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Yes, The Phantom Menace Really Is as Bad as You Remember

Search your feelings. You know it to be true.
Star Wars: The Phantom Menace - George Lucas

Earlier this month, I saw a random tweet that said, in effect, that people loved The Phantom Menace when they saw it in theaters and only started hating on it after they got home and saw people complaining about it on the internet. Well, I watched it last night with my boys — we’re making our way through the Star Wars films on Disney+ in preparation for The Rise of Skywalker next month — and hoo boy…

It’s bad, y’all. Really, truly, awfully bad.

Screenwriting was never really George Lucas’ strong point and it was painful to see great actors like Liam Neeson, Ewan McGregor, and Natalie Portman forced to deliver such terrible dialog. You can practically see the script sucking the life out of their performances (especially in the case of poor Natalie).

Not surprisingly, the movie’s twenty-year-old CGI doesn’t hold up all that well. Though The Phantom Menaces effects seemed groundbreaking at the time, some parts were so bad that my kids were commenting on how cartoonish they looked, even comparing them to something they expected to see in Overwatch. As for myself, I began longing for a nice matte painting or a couple of hand-animated miniatures.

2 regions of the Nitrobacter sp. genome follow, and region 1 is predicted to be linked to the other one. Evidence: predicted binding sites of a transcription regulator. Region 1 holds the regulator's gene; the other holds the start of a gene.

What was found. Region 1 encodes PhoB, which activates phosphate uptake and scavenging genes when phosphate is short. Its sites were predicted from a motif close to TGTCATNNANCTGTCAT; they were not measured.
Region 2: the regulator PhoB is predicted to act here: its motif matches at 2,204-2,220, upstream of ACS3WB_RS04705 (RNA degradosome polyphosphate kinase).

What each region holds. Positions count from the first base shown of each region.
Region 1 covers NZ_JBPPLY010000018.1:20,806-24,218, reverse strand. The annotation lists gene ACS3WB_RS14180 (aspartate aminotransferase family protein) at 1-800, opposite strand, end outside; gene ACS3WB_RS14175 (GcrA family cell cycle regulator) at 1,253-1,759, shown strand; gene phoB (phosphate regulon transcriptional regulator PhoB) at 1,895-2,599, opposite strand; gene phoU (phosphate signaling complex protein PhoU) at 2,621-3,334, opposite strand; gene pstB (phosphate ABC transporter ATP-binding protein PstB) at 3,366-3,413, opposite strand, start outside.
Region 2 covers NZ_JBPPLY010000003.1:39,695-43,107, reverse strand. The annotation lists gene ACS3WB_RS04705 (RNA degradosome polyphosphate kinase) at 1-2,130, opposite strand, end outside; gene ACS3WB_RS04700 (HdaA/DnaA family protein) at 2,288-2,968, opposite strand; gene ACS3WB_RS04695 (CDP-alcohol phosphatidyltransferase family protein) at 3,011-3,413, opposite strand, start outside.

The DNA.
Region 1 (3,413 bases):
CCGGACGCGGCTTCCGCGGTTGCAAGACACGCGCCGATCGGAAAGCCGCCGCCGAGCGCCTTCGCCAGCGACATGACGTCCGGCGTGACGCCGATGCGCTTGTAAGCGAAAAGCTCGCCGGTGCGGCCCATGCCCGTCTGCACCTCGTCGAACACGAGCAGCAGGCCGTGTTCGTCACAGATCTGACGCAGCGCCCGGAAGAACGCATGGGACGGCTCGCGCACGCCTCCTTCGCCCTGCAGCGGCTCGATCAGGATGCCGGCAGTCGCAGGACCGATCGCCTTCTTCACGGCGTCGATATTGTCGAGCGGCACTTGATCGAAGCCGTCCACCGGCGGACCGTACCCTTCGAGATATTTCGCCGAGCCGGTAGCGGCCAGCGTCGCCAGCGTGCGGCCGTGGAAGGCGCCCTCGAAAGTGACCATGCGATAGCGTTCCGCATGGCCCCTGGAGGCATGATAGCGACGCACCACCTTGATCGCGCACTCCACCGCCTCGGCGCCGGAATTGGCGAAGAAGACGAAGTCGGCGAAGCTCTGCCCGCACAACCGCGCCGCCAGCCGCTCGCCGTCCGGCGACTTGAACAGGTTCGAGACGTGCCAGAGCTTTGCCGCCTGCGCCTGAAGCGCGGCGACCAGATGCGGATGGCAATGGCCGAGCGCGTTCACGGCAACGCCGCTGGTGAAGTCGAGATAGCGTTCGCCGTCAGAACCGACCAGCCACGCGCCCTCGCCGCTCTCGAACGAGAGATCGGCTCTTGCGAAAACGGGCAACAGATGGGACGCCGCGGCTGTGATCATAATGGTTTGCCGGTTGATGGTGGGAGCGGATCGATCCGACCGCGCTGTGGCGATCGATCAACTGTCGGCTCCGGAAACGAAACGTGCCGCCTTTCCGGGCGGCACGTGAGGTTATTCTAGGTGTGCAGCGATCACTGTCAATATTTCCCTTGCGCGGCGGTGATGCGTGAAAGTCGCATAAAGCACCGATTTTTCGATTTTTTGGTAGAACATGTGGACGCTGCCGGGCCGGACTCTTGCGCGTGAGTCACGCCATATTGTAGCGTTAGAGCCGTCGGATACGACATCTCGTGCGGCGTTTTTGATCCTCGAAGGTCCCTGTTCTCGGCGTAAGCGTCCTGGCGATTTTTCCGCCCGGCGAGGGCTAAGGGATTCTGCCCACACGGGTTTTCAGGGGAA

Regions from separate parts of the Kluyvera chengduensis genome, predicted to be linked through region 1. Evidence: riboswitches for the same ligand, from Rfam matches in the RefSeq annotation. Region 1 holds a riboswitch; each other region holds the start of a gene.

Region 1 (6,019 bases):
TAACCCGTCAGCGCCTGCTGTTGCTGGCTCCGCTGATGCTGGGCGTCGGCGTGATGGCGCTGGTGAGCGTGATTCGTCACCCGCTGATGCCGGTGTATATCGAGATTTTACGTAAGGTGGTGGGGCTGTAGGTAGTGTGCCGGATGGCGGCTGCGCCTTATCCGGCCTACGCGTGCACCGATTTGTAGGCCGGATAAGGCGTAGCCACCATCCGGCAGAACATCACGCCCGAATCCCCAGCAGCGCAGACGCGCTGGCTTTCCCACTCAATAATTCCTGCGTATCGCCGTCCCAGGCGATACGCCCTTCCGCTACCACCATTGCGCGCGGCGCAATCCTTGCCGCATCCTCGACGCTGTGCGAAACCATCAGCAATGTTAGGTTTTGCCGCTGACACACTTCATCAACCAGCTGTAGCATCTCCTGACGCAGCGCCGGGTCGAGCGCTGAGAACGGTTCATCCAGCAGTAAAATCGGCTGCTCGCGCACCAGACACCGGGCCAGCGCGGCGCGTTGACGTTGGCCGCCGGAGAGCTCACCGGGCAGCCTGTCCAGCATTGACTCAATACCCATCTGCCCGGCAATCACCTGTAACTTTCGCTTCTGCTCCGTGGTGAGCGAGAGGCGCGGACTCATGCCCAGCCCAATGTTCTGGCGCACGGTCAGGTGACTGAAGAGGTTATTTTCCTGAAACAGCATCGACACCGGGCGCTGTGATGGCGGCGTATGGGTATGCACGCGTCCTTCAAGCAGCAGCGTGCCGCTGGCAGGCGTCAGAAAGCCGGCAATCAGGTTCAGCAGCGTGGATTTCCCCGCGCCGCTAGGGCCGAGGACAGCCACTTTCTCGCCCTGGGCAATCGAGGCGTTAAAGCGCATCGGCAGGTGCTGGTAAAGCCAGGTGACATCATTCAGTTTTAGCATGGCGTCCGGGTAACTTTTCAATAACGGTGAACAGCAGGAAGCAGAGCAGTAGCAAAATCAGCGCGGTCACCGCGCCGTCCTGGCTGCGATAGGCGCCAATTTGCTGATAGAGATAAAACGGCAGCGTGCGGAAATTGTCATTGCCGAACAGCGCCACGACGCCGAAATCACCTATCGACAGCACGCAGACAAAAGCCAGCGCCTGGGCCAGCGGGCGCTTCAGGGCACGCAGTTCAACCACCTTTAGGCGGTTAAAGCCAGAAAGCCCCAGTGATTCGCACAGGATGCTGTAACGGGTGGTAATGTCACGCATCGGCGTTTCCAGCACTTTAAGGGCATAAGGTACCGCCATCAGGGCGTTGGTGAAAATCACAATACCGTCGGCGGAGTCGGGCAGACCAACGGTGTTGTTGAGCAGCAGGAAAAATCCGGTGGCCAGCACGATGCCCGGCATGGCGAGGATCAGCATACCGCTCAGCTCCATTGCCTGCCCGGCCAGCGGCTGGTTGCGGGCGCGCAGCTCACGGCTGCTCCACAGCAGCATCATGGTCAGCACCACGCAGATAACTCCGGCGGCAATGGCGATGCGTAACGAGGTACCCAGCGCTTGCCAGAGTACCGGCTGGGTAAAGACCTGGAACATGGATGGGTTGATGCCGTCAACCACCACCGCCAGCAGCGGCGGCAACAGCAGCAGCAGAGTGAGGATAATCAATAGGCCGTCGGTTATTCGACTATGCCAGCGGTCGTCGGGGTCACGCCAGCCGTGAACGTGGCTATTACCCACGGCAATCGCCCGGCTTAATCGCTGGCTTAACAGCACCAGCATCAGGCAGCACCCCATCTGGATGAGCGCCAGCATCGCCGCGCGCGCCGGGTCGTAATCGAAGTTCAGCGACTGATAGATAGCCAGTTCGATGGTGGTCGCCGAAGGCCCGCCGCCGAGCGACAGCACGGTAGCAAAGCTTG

Of course, it’s impossible to talk about The Phantom Menace without bringing up the two biggest issues that still hang over the movie to this day: midi-chlorians and Jar Jar Binks.

Full disclosure: I don’t think that midi-chlorians are an inherently terrible concept. The idea of the supernatural aspects of the Force having a biological anchor — that a symbiotic relationship exists between the material and immaterial — could’ve been an interesting addition to the Star Wars mythology. But it’s handled so poorly in the film — Qui-Gon’s explanation to young Anakin is so perfunctory, a throwaway scene before they hop on a ship back to Naboo — that the idea is basically DOA.

As for Jar Jar, the Gungan’s clumsy hijinks are still annoying, though in a mostly harmless way. (And really, Spaced has said everything that needs to be said about the character.) Even so, the racial aspects of both Jar Jar and the Trade Federation representatives (with their ​“Asian” accents) are still pretty awkward to watch in this day and age.

Of course, this being a Star Wars movie, there are some good things, including:

  • Ewan McGregor’s channeling of Sir Alec Guinness’ speech patterns is a nice way to maintain character continuity.
  • Darth Maul and his dual lightsaber are still as bad-ass as ever, especially when backed by ​“Duel of the Fates.” (My sons, however, did think that Maul’s flipping and spinning about was a bit ridiculous.)
  • Queen Amidala’s wardrobe and makeup are fantastic (not surprisingly, the movie won a Saturn award for best costumes). Indeed, they were so effective, they had my boys constantly questioning whether Amidala and Padmé were the same person or not, which was fun to watch.

Listen, we all know The Last Jedi has its issues. But people who seriously think that Rian Johnson ruined Star Wars (not to mention their childhood) need to re-watch The Phantom Menace and marvel at the fact that George Lucas didn’t torpedo the franchise back in 1999.


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